KT is the treatment of choice for ESRD and provides better patient survival and quality of life. It is more cost-effective when compared to dialysis.[1],[2],[8] The one year survival rate for patients and grafts in those who received living-related kidney transplant in Saudi Arabia was 98.4% and 96.9%, respectively.[9] Since the initiation of the kidney transplant program in Saudi Arabia in 1979 up to 2017, 11,509 kidney transplants were performed. In 2017 alone, 921 kidney transplants were performed inside the kingdom while the number of patients receiving dialysis was 19,659 with only 15.5% on the active kidney transplant list.[3]

In our study, 77.3% were aware that kidney transplant is a treatment of choice for kidney failure, which was similar to other studies.[5] However, only 12.5% were aware of that fact before starting dialysis, which indicates a significant lack of early education on management options for the patient with CKD.

The most common barrier for KT in this study was the lack of donor availability (33.3%). Only 9.3% had approached someone to donate a kidney. Transplant candidates are reluctant to pursue live donations.[10],[11] On the other hand, 73.3% of those who asked someone to donate received a positive response. The knowledge of the way in which to ask someone to donate was demonstrated by the transplant candidates to be the most prevalent barrier to living kidney donation.[12]

Many studies proved that living kidney donors have survival similar to that of non-donors and that their risk of ESRD is not increased.[13],[14],[15] Misconception regarding long-term complications for donors in was reported in 18.1% of the participants and fear of surgical complications in 7.5%. Similar findings were observed in local and regional studies.[5],[16],[17]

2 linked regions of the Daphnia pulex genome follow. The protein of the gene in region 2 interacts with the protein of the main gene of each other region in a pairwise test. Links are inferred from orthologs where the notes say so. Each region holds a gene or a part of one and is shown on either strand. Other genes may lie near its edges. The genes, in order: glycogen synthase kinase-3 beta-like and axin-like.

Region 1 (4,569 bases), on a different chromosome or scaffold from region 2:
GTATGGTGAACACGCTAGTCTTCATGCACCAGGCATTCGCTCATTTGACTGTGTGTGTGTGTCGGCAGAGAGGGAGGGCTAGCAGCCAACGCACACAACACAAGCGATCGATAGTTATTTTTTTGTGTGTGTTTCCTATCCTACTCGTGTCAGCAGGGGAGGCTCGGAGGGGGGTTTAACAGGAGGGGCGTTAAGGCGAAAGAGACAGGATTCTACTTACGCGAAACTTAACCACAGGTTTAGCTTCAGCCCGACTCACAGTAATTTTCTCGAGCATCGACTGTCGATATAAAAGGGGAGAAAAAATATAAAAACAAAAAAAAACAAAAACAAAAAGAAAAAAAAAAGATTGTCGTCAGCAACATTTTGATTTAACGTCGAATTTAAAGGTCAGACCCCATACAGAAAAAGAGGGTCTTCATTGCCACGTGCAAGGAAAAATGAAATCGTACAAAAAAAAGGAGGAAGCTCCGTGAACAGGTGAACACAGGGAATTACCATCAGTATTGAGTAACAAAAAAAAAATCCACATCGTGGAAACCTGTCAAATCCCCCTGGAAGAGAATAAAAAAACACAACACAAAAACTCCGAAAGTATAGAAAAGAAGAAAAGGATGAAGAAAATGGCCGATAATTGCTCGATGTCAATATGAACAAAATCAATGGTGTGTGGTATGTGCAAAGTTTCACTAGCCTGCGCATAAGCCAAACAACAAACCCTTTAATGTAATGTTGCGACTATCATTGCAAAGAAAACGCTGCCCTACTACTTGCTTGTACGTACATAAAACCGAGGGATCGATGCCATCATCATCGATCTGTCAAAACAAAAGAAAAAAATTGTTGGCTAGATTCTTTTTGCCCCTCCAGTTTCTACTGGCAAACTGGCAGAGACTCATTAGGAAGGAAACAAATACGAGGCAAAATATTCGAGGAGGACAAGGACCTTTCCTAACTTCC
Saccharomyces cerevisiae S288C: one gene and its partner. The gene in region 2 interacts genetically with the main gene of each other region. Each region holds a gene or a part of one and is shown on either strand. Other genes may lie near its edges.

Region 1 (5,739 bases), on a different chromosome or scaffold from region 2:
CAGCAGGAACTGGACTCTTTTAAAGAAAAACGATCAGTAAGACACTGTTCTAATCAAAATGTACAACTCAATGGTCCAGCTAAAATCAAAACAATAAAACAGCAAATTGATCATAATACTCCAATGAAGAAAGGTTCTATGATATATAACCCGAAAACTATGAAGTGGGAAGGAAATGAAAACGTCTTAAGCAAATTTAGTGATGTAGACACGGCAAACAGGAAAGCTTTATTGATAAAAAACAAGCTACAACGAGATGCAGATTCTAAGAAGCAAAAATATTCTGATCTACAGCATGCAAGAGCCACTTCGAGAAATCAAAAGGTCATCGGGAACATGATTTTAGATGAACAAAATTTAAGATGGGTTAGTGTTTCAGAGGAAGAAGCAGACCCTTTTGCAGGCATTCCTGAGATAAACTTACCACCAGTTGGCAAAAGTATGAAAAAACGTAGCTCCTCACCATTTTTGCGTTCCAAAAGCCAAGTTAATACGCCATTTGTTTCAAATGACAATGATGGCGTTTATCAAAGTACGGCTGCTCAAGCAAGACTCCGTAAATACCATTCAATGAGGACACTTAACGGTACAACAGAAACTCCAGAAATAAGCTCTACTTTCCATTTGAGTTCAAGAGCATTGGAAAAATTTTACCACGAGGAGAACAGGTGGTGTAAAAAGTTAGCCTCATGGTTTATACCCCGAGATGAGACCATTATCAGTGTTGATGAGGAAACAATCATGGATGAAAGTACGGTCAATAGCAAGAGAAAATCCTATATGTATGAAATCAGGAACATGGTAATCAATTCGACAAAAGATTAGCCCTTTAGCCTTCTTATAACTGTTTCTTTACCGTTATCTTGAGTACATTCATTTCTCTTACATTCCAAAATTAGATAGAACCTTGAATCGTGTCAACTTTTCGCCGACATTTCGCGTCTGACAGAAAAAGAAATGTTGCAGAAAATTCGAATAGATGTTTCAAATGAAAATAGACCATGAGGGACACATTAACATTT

While Saudi Center for Organ Transplantation (SCOT) has made considerable efforts to increase public awareness of deceased organ and tissue donations, data show the rate of family approval of organ donation in brain dead donors is still low (33%)[18] compared to other countries in the region.[19] In 2017, 921 kidney transplants were performed, and only 145 of the kidneys were from deceased donors (15.6%). Out of the 145 deceased kidneys, 121 (83%) were transplanted from standard criteria donors, and the remaining 24 (17%) were from expanded criteria donors.[3] In our study, around 80% of participants were willing to accept kidneys from deceased donors.

Financial constraints as the main reason for not having a living kidney transplant was reported in only 17 patients (5.3%). The rate was higher in non-Saudi patients as Saudi patients have a free access to all government transplant centers. This finding is different from other studies in which kidney transplant has no governmental funds.[17],[20],[21]